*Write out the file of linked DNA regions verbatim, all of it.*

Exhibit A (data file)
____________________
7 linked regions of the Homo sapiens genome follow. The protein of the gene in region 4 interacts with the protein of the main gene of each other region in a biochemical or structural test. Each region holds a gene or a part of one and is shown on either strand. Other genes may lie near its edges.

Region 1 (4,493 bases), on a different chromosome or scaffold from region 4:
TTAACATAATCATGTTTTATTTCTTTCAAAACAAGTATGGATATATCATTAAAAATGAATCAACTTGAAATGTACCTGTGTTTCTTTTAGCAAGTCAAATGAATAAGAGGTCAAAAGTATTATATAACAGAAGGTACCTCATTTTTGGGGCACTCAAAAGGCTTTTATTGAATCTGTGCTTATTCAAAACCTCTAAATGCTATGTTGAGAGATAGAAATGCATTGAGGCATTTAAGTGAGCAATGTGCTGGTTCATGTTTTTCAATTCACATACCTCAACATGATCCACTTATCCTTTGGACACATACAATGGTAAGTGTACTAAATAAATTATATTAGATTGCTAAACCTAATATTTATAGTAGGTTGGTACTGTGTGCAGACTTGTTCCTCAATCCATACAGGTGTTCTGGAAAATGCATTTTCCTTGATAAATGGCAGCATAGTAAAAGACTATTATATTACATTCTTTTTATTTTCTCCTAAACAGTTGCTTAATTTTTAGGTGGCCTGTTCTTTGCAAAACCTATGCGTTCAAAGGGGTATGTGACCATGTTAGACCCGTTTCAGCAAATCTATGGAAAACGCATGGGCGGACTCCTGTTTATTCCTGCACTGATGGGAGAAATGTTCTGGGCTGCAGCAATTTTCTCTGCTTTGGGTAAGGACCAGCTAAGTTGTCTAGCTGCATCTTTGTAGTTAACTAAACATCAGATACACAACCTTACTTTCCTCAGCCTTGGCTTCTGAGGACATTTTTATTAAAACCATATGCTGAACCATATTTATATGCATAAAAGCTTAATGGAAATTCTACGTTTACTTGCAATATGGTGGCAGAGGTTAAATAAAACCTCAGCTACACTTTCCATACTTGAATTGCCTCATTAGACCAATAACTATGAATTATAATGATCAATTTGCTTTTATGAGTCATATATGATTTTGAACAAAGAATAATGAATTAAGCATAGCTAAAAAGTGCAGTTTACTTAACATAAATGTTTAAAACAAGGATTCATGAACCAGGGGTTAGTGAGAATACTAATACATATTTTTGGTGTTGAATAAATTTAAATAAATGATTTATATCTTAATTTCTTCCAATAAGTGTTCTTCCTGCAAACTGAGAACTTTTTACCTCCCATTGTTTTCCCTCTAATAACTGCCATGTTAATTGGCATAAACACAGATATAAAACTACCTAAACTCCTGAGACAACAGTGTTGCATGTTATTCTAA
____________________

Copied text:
7 linked regions of the Homo sapiens genome follow. The protein of the gene in region 4 interacts with the protein of the main gene of each other region in a biochemical or structural test. Each region holds a gene or a part of one and is shown on either strand. Other genes may lie near its edges.

Region 1 (4,493 bases), on a different chromosome or scaffold from region 4:
TTAACATAATCATGTTTTATTTCTTTCAAAACAAGTATGGATATATCATTAAAAATGAATCAACTTGAAATGTACCTGTGTTTCTTTTAGCAAGTCAAATGAATAAGAGGTCAAAAGTATTATATAACAGAAGGTACCTCATTTTTGGGGCACTCAAAAGGCTTTTATTGAATCTGTGCTTATTCAAAACCTCTAAATGCTATGTTGAGAGATAGAAATGCATTGAGGCATTTAAGTGAGCAATGTGCTGGTTCATGTTTTTCAATTCACATACCTCAACATGATCCACTTATCCTTTGGACACATACAATGGTAAGTGTACTAAATAAATTATATTAGATTGCTAAACCTAATATTTATAGTAGGTTGGTACTGTGTGCAGACTTGTTCCTCAATCCATACAGGTGTTCTGGAAAATGCATTTTCCTTGATAAATGGCAGCATAGTAAAAGACTATTATATTACATTCTTTTTATTTTCTCCTAAACAGTTGCTTAATTTTTAGGTGGCCTGTTCTTTGCAAAACCTATGCGTTCAAAGGGGTATGTGACCATGTTAGACCCGTTTCAGCAAATCTATGGAAAACGCATGGGCGGACTCCTGTTTATTCCTGCACTGATGGGAGAAATGTTCTGGGCTGCAGCAATTTTCTCTGCTTTGGGTAAGGACCAGCTAAGTTGTCTAGCTGCATCTTTGTAGTTAACTAAACATCAGATACACAACCTTACTTTCCTCAGCCTTGGCTTCTGAGGACATTTTTATTAAAACCATATGCTGAACCATATTTATATGCATAAAAGCTTAATGGAAATTCTACGTTTACTTGCAATATGGTGGCAGAGGTTAAATAAAACCTCAGCTACACTTTCCATACTTGAATTGCCTCATTAGACCAATAACTATGAATTATAATGATCAATTTGCTTTTATGAGTCATATATGATTTTGAACAAAGAATAATGAATTAAGCATAGCTAAAAAGTGCAGTTTACTTAACATAAATGTTTAAAACAAGGATTCATGAACCAGGGGTTAGTGAGAATACTAATACATATTTTTGGTGTTGAATAAATTTAAATAAATGATTTATATCTTAATTTCTTCCAATAAGTGTTCTTCCTGCAAACTGAGAACTTTTTACCTCCCATTGTTTTCCCTCTAATAACTGCCATGTTAATTGGCATAAACACAGATATAAAACTACCTAAACTCCTGAGACAACAGTGTTGCATGTTATTCTAA